Commitments

 

The Company has entered into employment agreements with key executives that contain severance terms and change of control provisions.

 

On June 25, 2021, the Company entered into a statement of work with a contract research organization to provide services for a proposed clinical trial described as a multi-center, prospective, randomized controlled trial evaluating the effects of SkinTE in the treatment of full-thickness diabetic foot ulcers at a cost of approximately $6.5 million consisting of $3.1 million of service fees and $3.4 million of estimated costs. In July 2021 the Company prepaid 10% of the total cost recited in the original work order, or $0.5 million, which will be applied to payment of the final invoice under the work order. Over the approximately three-year term of the clinical trial the service provider shall submit to the Company for payment invoices on a monthly basis for units of work stated in the work order that are completed and billable expenses incurred. During the three months ended March 31, 2023 and 2022, the Company incurred expenses totaling $0.4 million and $0.2 million, respectively. Either party may terminate the agreement without cause on 60 days’ notice to the other party.

 

15. SEGMENT REPORTING

 

Reportable segments are presented in a manner consistent with the internal reporting provided to the chief operating decision maker (CODM), the Chief Executive Officer of the Company. The CODM allocates resources to and assesses the performance of each segment using information about its revenue and operating income (loss). The Company’s operations involve products and services which are managed separately. Accordingly, it operates in two segments: 1) regenerative medicine products and 2) contract services. In April 2022, the Company sold IBEX and IBEX Property, the Company’s subsidiaries which operate within the contract services reporting segment. Contract services ceased to be a reportable segment upon disposal of IBEX and historical information from prior to the disposal date is reported here. See Note 5 for detail on management’s disposal of IBEX.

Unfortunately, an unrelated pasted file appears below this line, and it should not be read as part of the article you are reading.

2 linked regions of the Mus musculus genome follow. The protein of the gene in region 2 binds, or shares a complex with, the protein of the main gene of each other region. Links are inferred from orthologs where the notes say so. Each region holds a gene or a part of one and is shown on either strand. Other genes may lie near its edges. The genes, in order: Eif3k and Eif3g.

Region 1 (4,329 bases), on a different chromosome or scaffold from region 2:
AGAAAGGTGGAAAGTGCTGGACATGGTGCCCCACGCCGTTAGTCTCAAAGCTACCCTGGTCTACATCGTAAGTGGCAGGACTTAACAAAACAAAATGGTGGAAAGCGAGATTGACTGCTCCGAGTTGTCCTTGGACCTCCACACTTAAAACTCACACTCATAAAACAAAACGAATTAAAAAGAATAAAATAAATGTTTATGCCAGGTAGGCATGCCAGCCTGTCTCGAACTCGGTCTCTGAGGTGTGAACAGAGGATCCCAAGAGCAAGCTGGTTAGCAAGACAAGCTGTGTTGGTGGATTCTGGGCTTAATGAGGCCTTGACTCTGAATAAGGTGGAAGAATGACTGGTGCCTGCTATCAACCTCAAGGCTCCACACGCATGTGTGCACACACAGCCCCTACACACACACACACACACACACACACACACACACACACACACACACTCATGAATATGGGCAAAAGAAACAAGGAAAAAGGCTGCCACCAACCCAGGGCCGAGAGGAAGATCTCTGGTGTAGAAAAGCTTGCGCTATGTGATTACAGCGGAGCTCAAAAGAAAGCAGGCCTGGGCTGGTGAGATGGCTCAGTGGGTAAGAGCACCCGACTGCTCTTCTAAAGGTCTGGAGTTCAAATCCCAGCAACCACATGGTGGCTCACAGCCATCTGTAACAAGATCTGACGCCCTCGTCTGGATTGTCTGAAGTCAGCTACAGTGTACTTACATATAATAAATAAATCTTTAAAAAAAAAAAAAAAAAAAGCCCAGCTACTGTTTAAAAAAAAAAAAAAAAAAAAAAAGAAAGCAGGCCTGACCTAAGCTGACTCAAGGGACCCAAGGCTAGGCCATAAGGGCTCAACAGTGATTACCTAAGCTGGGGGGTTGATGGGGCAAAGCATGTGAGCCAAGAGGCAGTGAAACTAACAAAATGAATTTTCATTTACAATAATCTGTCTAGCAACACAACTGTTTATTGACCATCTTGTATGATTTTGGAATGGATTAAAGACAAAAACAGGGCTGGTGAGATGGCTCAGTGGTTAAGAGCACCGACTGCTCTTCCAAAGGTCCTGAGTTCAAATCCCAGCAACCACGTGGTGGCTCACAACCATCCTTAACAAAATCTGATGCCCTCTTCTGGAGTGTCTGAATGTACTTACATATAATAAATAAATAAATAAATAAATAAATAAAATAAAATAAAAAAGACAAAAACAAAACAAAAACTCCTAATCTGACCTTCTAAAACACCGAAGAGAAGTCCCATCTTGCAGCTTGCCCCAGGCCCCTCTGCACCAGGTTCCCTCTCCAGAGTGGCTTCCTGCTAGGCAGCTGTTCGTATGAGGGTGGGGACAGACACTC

Certain information concerning the Company’s segments is presented in the following tables (in thousands):

 

   2023   2022 
   For the Three Months Ended 
   March 31, 
   2023   2022 
Net revenues:          
Reportable segments:          
Regenerative medicine  $   $ 
Contract services       741 
Total net revenues  $   $741 
           
Net (loss)/income:          
Reportable segments:          
Regenerative medicine  $

(4,243

)  $(3,545)
Contract services       (226)
Total net loss  $(4,243)  $(3,771)

 

 

22

 

 

Item 2. Management’s Discussion and Analysis of Financial Condition and Results of Operations.